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Uber starts a perks program for its trucking app

Uber starts a perks program for its trucking app


Cheaper gas, discounts on new and used trucks, and more

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Photo: Uber

Uber is launching a perks program for Uber Freight, the company’s app that lets truckers easily book loads. It’s called Uber Freight Plus, and it offers truckers different discounts and opportunities depending on how much they drive with the service.

As long as drivers haul one load per month with Uber Freight, they’ll be eligible for an Uber Freight Plus “fuel card.” They can use that card to save 20 cents per gallon off the retail price of gas at TA/Petro truck stops, as well as 15 cents per gallon at specific locations in California, Texas, and Illinois of Roady’s, a network of independent chain of truck stops. Uber Freight Plus members will also be able to use the card to save up to 30 percent on Goodyear tires.

Once drivers haul 10 loads total as Uber Freight Plus members, they’ll be eligible for up to $16,000 off new truck purchases from Navistar or up to a $4,000 rebate on used trucks from the company’s International brand. Lastly, Uber Freight Plus members can save 20 to 50 percent off the cost of parts on truck maintenance at Navistar centers (even if they own a different brand of truck) and can get discounts on phone plans with Sprint.

Uber wants to tempt new drivers and lock in ones who have already tried the service

Uber Freight Plus is the latest push from the company to tempt existing truck drivers to try out the service, while also encouraging new users to sign up — even if it’s their first time.

“Every [feature] that we’ve shipped is about how to make the drivers’ time finding loads, going about their day to day, and building a business around Uber Freight easier and easier,” Eric Berdinis, senior product manager for Uber Freight, tells The Verge. Uber Freight Plus, he says, “is the next frontier of helping drivers, especially small fleets, level the playing field in the world of trucking, by giving them some of the tools that they need to run their business even outside of finding loads of freight.”

Berdinis claims that the perks Uber’s offering with Freight Plus match or beat the kinds of discounts truckers could get if they were to drive with bigger fleets. “We’ve negotiated some pretty deep discounts that we’re spreading to the smallest single truck or single owner folks out there, who can now share the same kind of advantages that you have working at a larger company, with all the same independence and control that you have by booking freight on your own with the Uber Freight app,” he says.

The company offered similar discounts to drivers in the earlier days of its ride-hailing service and has also long subsidized the cost of rides in order to entice riders, both of which helped the company gain market share. When it comes to who’s eating how much of the cost to get these discounts for Uber Freight drivers, the company wouldn’t say. Berdinis did say, however, that Uber Freight drivers should expect Plus to be an “ongoing thing,” and that the discounts won’t be fleeting.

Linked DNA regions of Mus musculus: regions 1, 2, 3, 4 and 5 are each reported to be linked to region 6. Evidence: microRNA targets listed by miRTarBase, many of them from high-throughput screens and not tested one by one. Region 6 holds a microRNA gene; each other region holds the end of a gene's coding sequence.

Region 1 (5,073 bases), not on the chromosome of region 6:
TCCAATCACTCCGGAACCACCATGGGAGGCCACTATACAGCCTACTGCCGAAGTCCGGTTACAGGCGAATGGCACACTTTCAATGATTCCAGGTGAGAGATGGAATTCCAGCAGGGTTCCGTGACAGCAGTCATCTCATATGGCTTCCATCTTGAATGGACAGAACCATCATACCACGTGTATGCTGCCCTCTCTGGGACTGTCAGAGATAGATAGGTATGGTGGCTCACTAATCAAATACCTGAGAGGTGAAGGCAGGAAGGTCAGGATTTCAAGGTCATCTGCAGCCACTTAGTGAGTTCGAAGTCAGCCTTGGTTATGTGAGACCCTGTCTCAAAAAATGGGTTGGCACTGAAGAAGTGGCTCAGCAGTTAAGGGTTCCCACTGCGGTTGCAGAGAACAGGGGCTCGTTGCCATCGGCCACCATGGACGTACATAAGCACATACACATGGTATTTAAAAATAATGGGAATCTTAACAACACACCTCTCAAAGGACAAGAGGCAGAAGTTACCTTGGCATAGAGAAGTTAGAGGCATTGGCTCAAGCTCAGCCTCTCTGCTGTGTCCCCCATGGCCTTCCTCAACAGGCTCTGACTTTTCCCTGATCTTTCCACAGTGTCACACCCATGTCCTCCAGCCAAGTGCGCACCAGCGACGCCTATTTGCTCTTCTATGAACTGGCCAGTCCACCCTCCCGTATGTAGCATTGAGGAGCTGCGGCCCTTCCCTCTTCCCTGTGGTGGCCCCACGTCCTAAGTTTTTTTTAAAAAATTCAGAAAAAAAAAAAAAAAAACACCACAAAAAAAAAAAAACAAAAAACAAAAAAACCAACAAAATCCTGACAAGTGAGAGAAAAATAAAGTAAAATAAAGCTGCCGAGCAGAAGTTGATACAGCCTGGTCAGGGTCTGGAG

Uber has steadily rolled out new features to the Freight app since launching the service almost a year ago, with the goals of making it easy and attractive for new drivers to sign up while also encouraging longtime truckers to switch and ensure repeat business at the same time. There’s the Apple Music-esque “For You” recommendations page, where an algorithm suggests jobs to drivers based on things like location and preferences. There’s another feature where drivers can post where and when their truck will be available, allowing companies to more easily match with them. And there’s a feature that finds available hauls near a destination, making it easier to link multiple jobs together.

We still don’t know how many people use Uber Freight

Not all of Uber Freight’s early features have been successful, according to Berdinis. “There are definitely parts of the app that are used less than others,” he says. One idea involved making it easy for drivers to book multiple loads ahead of time, and to show those in one big calendar view. “But a lot of our drivers book loads kind of one at a time, because there’s so much irregularity in freight. You know, a facility might take too long, or there’s traffic, or there’s a storm or something,” Berdinis says. “That makes booking three, four, five loads in advance doesn’t really make sense sometimes. So that view of all the things you have coming up isn’t as useful for all kinds of drivers.”

Uber’s still not saying how many people use Uber Freight. But it’s clear that, in its first year of existence, the service and its team is benefitting from being able to leverage the the company’s deep resources, whether that’s software development, access to machine learning, the ability to add semi-autonomous trucks to the mix, or being able to conjure up and quickly lock in ideas like a perks program.